En­roll­ment anx­i­eties

Com­plex con­sumer choices pose chal­lenges for out­reach groups, plans and providers

Modern Healthcare - - NEWS - By Paul Demko

Dur­ing the 2014 open en­roll­ment for Oba­macare cov­er­age, Mary Den­son, 21, a stu­dent at Columbia (Mo.) Col­lege, qual­i­fied for a fed­eral pre­mium sub­sidy that re­duced her pre­mium con­tri­bu­tion for buy­ing health in­surance to less than $20 a month.

But she fears that when she re­news her cov­er­age for 2015, she won’t have enough in­come from her nanny job to reach the sub­sidy in­come thresh­old of 100% of the fed­eral poverty level and con­tinue qual­i­fy­ing for pre­mium tax cred­its. She isn’t el­i­gi­ble for Med­i­caid be­cause Mis­souri hasn’t ex­panded that pro­gram for low-in­come adults. Den­son says she’s con­sid­er­ing look­ing for another job to reach the $11,670 in­come thresh­old but wor­ries she may have to drop classes. With­out the sub­sidy, her cov­er­age would cost nearly $400 a month, far more than she can af­ford.

“I’m just go­ing to have to re-ap­ply and pretty much hope that I make the cut again,” Den­son said.

The sole fo­cus dur­ing the 2014 open en­roll­ment pe­riod was on sign­ing up as many peo­ple like Den­son as pos­si­ble in ex­change and off-ex­change in­di­vid­ual-mar­ket plans. But when the three-month open en­roll­ment pe­riod for the sec­ond year of cov­er­age un­der the Pa­tient Pro­tec­tion and Af­ford­able Care Act opens on Nov. 15, the task for health plans, in­surance bro­kers and thou­sands of en­roll­ment work­ers at hos­pi­tals, clin­ics and com­mu­nity or­ga­ni­za­tions will be more com­plex.

The roughly 8 mil­lion peo­ple who en­rolled in ex­change plans this year will need to re­new their cov­er­age, and ex­perts say many will need to re­port up­dated in­come in­for­ma­tion and re-eval­u­ate their plan choices. Beyond that, it’s pro­jected that an ad­di­tional 5 mil­lion peo­ple will sign up. In the com­ing weeks, ex­change-plan en­rollees will be­gin re­ceiv­ing no­tices from the CMS and their cur­rent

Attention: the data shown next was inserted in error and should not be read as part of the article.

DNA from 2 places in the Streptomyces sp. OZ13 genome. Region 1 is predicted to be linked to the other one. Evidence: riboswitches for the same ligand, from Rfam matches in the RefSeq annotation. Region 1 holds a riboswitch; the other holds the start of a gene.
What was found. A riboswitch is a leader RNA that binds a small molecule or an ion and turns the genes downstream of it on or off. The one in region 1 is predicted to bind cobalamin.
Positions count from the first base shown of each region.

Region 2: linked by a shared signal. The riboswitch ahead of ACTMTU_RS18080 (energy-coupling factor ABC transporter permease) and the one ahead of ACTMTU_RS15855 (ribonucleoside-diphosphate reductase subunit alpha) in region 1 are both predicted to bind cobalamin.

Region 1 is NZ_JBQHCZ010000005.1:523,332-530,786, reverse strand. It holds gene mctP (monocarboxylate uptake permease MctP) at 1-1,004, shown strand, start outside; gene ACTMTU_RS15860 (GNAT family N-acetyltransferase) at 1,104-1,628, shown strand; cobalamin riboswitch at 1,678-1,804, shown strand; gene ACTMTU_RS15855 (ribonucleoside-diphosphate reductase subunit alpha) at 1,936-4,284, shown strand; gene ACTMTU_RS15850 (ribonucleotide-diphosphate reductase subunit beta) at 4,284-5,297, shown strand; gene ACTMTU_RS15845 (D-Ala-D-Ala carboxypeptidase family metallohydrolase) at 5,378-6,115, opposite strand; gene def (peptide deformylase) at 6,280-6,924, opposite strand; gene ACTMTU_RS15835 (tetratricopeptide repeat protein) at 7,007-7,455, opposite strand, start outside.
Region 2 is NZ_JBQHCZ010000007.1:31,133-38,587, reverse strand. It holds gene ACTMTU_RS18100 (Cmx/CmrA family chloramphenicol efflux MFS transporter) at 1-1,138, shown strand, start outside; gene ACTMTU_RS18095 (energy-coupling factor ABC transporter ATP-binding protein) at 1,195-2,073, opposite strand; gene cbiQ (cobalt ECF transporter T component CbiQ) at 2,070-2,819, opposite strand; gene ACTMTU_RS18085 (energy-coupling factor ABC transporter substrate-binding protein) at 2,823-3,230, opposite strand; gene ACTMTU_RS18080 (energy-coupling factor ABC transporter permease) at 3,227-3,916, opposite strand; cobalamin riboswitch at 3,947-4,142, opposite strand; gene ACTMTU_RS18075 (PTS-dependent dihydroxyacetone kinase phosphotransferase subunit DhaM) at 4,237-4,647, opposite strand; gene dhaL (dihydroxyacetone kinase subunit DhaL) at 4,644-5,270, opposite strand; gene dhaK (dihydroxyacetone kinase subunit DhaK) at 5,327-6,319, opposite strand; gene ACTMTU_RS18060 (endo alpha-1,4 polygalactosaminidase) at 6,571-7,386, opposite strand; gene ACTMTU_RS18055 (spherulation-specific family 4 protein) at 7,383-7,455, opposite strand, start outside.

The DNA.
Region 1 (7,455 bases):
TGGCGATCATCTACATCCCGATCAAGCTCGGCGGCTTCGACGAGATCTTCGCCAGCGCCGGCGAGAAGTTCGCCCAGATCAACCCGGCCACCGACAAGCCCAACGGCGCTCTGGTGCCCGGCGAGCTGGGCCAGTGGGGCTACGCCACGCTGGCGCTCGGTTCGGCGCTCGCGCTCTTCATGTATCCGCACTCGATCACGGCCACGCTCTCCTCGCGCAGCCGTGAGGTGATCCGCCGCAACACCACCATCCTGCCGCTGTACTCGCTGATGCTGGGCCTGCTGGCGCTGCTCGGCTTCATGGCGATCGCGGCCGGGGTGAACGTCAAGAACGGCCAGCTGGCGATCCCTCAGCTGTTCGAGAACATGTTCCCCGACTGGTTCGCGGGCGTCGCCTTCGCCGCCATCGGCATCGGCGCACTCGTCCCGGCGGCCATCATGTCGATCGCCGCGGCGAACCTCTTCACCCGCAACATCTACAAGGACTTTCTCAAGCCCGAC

in­surer about their cov­er­age op­tions for next year.

Many ex­perts pre­dict that per­suad­ing Americans who are still unin­sured to sign up will be harder than it was last time be­cause that pool may in­clude health­ier peo­ple who don’t think they need in­surance, along with those who ei­ther don’t want to pay for it or don’t think they can af­ford it.

The CMS an­nounced this month that in­di­vid­u­als who take no ac­tion will be au­to­mat­i­cally en­rolled in the same plan for 2015. This could cre­ate many prob­lems for con­sumers. If they don’t re-ex­am­ine their plan choices, they could get stuck in a plan that doesn’t meet their med­i­cal needs or cur­rent fi­nan­cial sit­u­a­tion. Many dis­cov­ered after sign­ing up for 2014 cov­er­age that their pre­ferred providers weren’t in­cluded in the plan’s net­work, or they based their decision on a lower pre­mium and found them­selves fac­ing de­ductibles and coin­sur­ance that were too much for their pock­et­book.

In ad­di­tion, some con­sumers will face a sig­nif­i­cantly higher pre­mium con­tri­bu­tion un­less they switch plans. That’s be­cause in­sur­ers are rais­ing and low­er­ing rates for 2015, and the fed­eral pre­mium sub­sidy likely will be re­based in most mar­kets. If a con­sumer was in the sec­ond-low­est-priced sil­ver-tier plan in the mar­ket for 2014 and another plan un­der-prices that prod­uct for 2015, the sub­sidy will no longer cover as much of the pre­mium and the cus­tomer will have to pay more out of pocket. On top of that, if their in­come has changed in 2014 and they don’t pro­vide the in­surance ex­change with up­dated in­for­ma­tion, con­sumers may re­ceive too large a pre­mium tax credit and have to re­pay the In­ter­nal Rev­enue Ser­vice for the ex­cess sub­sidy.

Help­ing con­sumers un­der­stand

All of this raises anx­i­eties among ex­perts who say that too many choices and vari­ables could over­whelm con­sumers, most of whom have limited com­pre­hen­sion of the sys­tem.